LIXADA PEN ROD AND REEL COMBO

Best Portable Telescopic Rod

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My biggest complaint about this combo is that you’re forced to use their reel, so you can’t customize it at all. The rod is good enough for battling most panfish, perch, etc. But it would be nice to be able to add your own reel. The seat is so small that it’s only big enough for the “gag” reel they include with it.

Wakeman Ultra Series Spinning Rod and Reel

Best Collapsible Fishing Rod

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This rod will get the job done in most lakes, ponds, and rivers for panfish and other small species. If you’re in need of something that is simple to transport and won’t get damaged, you might want to give this one a further look. I do have a complaint about the reel, though. It’s a single ball bearing reel, which means cranking this baby is going to be like stopping quickly at a red light with a car that hasn’t had its brakes replaced since 1998.  

ZACX Telescopic Fishing Rod and Reel Combo

Best Telescopic Rod with Carrying Case

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This combo is an ideal telescopic set because it contains everything you need, it’s easy to transport, and it’s good enough for light fishing and occasional catching. You can take it anywhere, and it also makes a great gift for children or young adults who might not have a lot of fishing experience.

What is a Telescopic Fishing Rod?

Telescopic Fishing Rod

A telescopic rod is one that collapses down so it can be stored and transported easily. These rods are made with multiple pieces in a tiered structure, which allows the rod to collapse on itself. They each collapse down into the handle or the rod blank. 

Then, when you’re ready to fish with it, you’ll expand the sections by pulling the rod out and extending it to its complete length. 

This varies from a rod that has multiple pieces. Some traditional rods come in two or three-piece sections that you’ll take apart and carry separately. These are not telescopic rods. Telescopic is one single rod composed of multiple sections, but it’s still only “one-piece.”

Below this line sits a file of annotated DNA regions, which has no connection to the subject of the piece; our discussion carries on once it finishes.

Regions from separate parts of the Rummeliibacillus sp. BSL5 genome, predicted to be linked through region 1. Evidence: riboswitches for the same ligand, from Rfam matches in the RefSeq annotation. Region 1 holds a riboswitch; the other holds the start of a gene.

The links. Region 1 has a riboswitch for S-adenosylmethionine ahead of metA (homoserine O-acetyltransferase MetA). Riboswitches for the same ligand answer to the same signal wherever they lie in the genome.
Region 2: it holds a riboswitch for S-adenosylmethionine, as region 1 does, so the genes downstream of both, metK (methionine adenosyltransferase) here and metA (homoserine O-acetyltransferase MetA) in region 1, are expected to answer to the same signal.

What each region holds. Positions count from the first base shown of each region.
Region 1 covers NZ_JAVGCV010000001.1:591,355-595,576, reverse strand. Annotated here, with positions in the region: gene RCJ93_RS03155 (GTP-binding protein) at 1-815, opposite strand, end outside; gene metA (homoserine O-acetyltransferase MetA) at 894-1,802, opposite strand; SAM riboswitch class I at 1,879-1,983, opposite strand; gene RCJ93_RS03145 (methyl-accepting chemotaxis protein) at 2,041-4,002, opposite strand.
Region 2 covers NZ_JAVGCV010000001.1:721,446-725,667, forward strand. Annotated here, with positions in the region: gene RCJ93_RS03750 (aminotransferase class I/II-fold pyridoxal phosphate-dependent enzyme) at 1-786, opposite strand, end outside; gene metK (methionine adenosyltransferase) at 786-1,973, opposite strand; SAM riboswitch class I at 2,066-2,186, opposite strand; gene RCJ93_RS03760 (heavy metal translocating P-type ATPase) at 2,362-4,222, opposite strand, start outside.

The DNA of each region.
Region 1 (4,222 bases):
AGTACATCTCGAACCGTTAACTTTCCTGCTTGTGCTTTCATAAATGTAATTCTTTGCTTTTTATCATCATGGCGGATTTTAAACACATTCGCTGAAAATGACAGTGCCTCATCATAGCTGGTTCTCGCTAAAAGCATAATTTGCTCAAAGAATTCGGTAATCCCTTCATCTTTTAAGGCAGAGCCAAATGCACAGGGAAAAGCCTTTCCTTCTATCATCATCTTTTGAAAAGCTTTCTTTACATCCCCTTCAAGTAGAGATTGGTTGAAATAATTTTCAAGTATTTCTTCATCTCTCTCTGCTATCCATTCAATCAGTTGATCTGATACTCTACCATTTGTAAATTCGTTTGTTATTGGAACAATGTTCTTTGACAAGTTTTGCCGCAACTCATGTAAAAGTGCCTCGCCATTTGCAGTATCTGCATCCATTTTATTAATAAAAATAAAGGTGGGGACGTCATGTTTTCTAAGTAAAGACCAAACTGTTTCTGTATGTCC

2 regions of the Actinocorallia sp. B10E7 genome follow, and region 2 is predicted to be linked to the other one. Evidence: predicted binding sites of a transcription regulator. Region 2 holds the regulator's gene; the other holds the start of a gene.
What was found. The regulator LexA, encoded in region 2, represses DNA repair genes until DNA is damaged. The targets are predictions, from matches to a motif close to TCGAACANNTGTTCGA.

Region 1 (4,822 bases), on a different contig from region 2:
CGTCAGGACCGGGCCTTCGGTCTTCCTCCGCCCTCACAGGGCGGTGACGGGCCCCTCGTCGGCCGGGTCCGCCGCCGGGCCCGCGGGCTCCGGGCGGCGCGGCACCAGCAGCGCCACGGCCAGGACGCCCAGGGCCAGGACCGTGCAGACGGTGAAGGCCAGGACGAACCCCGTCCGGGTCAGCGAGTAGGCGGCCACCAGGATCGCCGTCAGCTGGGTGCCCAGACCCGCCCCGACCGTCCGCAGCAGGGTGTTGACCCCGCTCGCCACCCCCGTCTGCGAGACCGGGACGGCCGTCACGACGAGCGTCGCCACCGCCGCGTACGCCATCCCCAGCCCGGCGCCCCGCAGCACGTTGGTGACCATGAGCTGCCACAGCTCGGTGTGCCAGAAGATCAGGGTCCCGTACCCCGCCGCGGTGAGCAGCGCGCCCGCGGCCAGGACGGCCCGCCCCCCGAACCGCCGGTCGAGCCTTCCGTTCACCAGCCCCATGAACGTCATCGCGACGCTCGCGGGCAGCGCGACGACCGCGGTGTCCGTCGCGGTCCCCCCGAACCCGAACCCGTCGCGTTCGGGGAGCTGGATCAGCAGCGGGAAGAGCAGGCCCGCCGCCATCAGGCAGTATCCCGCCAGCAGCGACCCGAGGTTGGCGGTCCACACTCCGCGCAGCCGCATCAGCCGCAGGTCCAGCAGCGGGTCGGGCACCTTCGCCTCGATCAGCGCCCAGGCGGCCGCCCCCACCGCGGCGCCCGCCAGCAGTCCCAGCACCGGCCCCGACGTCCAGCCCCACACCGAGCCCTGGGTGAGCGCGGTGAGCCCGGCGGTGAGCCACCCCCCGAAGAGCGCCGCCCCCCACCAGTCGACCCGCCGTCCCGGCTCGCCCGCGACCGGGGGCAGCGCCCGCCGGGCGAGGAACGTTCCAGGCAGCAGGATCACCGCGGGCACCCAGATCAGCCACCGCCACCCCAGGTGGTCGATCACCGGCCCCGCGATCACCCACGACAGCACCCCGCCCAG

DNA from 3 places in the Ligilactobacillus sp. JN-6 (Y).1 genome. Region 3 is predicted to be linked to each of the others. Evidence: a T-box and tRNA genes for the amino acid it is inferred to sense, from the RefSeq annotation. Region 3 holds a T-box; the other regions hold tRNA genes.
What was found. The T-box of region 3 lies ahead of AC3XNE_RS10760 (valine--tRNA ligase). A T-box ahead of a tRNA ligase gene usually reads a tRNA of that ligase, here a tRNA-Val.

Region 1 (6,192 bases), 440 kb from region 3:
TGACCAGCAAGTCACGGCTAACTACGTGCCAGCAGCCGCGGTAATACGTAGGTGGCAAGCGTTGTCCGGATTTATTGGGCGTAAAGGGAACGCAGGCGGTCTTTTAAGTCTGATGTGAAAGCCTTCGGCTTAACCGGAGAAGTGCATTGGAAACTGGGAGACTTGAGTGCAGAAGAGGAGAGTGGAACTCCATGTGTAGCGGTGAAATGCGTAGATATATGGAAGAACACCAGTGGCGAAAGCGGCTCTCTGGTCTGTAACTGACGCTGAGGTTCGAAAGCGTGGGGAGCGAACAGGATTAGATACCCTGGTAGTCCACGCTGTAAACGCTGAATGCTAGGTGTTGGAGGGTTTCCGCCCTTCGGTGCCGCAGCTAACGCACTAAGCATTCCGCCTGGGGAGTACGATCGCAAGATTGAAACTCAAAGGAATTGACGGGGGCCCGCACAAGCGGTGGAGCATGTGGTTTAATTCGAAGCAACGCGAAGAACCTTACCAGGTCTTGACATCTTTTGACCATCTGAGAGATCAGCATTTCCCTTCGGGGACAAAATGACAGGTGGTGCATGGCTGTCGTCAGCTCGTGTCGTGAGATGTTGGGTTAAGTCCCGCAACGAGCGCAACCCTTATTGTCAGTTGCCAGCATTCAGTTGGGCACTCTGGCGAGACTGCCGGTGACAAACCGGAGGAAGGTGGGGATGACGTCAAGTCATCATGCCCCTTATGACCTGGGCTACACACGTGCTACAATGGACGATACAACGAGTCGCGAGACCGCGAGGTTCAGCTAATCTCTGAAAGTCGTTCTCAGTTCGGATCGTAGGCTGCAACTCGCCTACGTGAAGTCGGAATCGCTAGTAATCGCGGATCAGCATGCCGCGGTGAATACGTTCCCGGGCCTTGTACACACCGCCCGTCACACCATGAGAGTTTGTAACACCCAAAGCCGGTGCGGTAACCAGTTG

Most of these rods use a mixture of fiberglass and carbon fiber material, so they contain a lot of the same strength and durability as regular rods. The reason they’re never as durable is simply the fact that they’re made with many different parts. 

When you combine four or five pieces to make a rod, you’re creating weak points, which causes the rod to break easier, and it reduces the overall sensitivity, so they’re not usually as effective either. 

You’ll also see telescopic rods called collapsible fishing rods, telescoping fishing rods, retractable fishing rods, and portable fishing rods. 

I find that these are most popular among travelers who frequently move from one location to the other. They don’t work with large fish or power applications because of their durability issues, but they’ll serve their purpose for someone who isn’t a “serious” angler and is simply looking to cast around every now and again.  

Telescopic Fishing Rods vs. Traditional Rods

If we’re comparing the two, let’s look at a few different factors: 

  • Performance
  • Convenience
  • Durability
  • Ease of use

Let’s break each one down in its own section so you can get a solid representation of whether or not the best collapsible fishing rod is the right choice for you. 

Performance  

Winner: Traditional Rods 

No matter what telescopic rod you choose, the traditional fishing rod will always prevail. Their performance cannot compare because you’re losing a lot of sensitivity due to the multiple pieces, and many of these cannot accommodate a decent fishing reel, which reduces the smoothness of your retrieval and impacts your presentation. 

You lose flexibility in terms of what lures you want to use because you won’t be able to create a particular presentation, so you’ll have to “dumb down” how you present your lure to something a bit more simple. 

Now, if you have a lot of experience, you’ll know how to handle the situation and choose something like a drop-shot rigged worm or a suspending jerkbait that doesn’t require much of a presentation. 

But, no matter what way we try to play this, traditional rods will always outperform because they’re smoother, more sensitive, and they provide more options. 

Convenience

Winner: Telescopic Rods 

If you didn’t know yet, telescopic rods are easier to transport, simpler to walk around with, and more convenient if you have a lot to carry. Most of these come with carrying bags so you can store everything in one place, and some of them don’t even require you to purchase lures, reels, or anything for that matter. 

To the experienced anglers like myself, these are “gags,” as I like to call them. They’re cheap materials, cheap rods, cheap reels, and cheap lures. Do they get the job done 75% of the time? Yes, they do, but that other 25% is where serious anglers live, and these rods aren’t good enough. 

If you fish a few times a year with a cooler full of beer and three of your best buddies, these rods will take care of business.